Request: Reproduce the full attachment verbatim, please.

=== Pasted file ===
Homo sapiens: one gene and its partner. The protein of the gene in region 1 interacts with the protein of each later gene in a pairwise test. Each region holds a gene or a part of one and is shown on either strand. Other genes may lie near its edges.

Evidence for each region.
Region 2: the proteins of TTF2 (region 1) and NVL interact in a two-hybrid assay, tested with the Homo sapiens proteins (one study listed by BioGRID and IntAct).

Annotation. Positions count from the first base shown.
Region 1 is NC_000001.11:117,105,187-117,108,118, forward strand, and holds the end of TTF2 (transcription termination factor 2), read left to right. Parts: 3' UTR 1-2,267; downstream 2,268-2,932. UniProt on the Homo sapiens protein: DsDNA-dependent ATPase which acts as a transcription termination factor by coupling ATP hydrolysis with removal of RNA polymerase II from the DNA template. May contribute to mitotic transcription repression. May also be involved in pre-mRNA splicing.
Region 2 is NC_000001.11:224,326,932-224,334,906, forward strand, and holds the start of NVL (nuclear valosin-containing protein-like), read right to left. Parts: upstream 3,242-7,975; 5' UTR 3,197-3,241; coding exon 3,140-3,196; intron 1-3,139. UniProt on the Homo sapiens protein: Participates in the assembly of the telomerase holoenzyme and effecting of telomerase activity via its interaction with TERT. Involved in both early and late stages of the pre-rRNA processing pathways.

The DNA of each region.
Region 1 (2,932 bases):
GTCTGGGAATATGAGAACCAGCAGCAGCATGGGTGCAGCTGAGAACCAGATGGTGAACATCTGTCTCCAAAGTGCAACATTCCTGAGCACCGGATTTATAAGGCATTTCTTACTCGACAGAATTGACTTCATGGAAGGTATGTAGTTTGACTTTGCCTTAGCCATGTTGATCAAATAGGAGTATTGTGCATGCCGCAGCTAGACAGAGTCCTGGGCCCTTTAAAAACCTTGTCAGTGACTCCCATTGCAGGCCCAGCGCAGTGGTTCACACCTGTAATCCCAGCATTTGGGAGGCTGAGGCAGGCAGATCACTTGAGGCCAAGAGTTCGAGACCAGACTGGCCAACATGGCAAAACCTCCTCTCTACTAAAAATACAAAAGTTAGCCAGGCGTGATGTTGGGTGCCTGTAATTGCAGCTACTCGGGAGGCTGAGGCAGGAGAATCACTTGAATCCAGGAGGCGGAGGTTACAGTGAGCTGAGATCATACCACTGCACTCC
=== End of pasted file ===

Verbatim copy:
Homo sapiens: one gene and its partner. The protein of the gene in region 1 interacts with the protein of each later gene in a pairwise test. Each region holds a gene or a part of one and is shown on either strand. Other genes may lie near its edges.

Evidence for each region.
Region 2: the proteins of TTF2 (region 1) and NVL interact in a two-hybrid assay, tested with the Homo sapiens proteins (one study listed by BioGRID and IntAct).

Annotation. Positions count from the first base shown.
Region 1 is NC_000001.11:117,105,187-117,108,118, forward strand, and holds the end of TTF2 (transcription termination factor 2), read left to right. Parts: 3' UTR 1-2,267; downstream 2,268-2,932. UniProt on the Homo sapiens protein: DsDNA-dependent ATPase which acts as a transcription termination factor by coupling ATP hydrolysis with removal of RNA polymerase II from the DNA template. May contribute to mitotic transcription repression. May also be involved in pre-mRNA splicing.
Region 2 is NC_000001.11:224,326,932-224,334,906, forward strand, and holds the start of NVL (nuclear valosin-containing protein-like), read right to left. Parts: upstream 3,242-7,975; 5' UTR 3,197-3,241; coding exon 3,140-3,196; intron 1-3,139. UniProt on the Homo sapiens protein: Participates in the assembly of the telomerase holoenzyme and effecting of telomerase activity via its interaction with TERT. Involved in both early and late stages of the pre-rRNA processing pathways.

The DNA of each region.
Region 1 (2,932 bases):
GTCTGGGAATATGAGAACCAGCAGCAGCATGGGTGCAGCTGAGAACCAGATGGTGAACATCTGTCTCCAAAGTGCAACATTCCTGAGCACCGGATTTATAAGGCATTTCTTACTCGACAGAATTGACTTCATGGAAGGTATGTAGTTTGACTTTGCCTTAGCCATGTTGATCAAATAGGAGTATTGTGCATGCCGCAGCTAGACAGAGTCCTGGGCCCTTTAAAAACCTTGTCAGTGACTCCCATTGCAGGCCCAGCGCAGTGGTTCACACCTGTAATCCCAGCATTTGGGAGGCTGAGGCAGGCAGATCACTTGAGGCCAAGAGTTCGAGACCAGACTGGCCAACATGGCAAAACCTCCTCTCTACTAAAAATACAAAAGTTAGCCAGGCGTGATGTTGGGTGCCTGTAATTGCAGCTACTCGGGAGGCTGAGGCAGGAGAATCACTTGAATCCAGGAGGCGGAGGTTACAGTGAGCTGAGATCATACCACTGCACTCC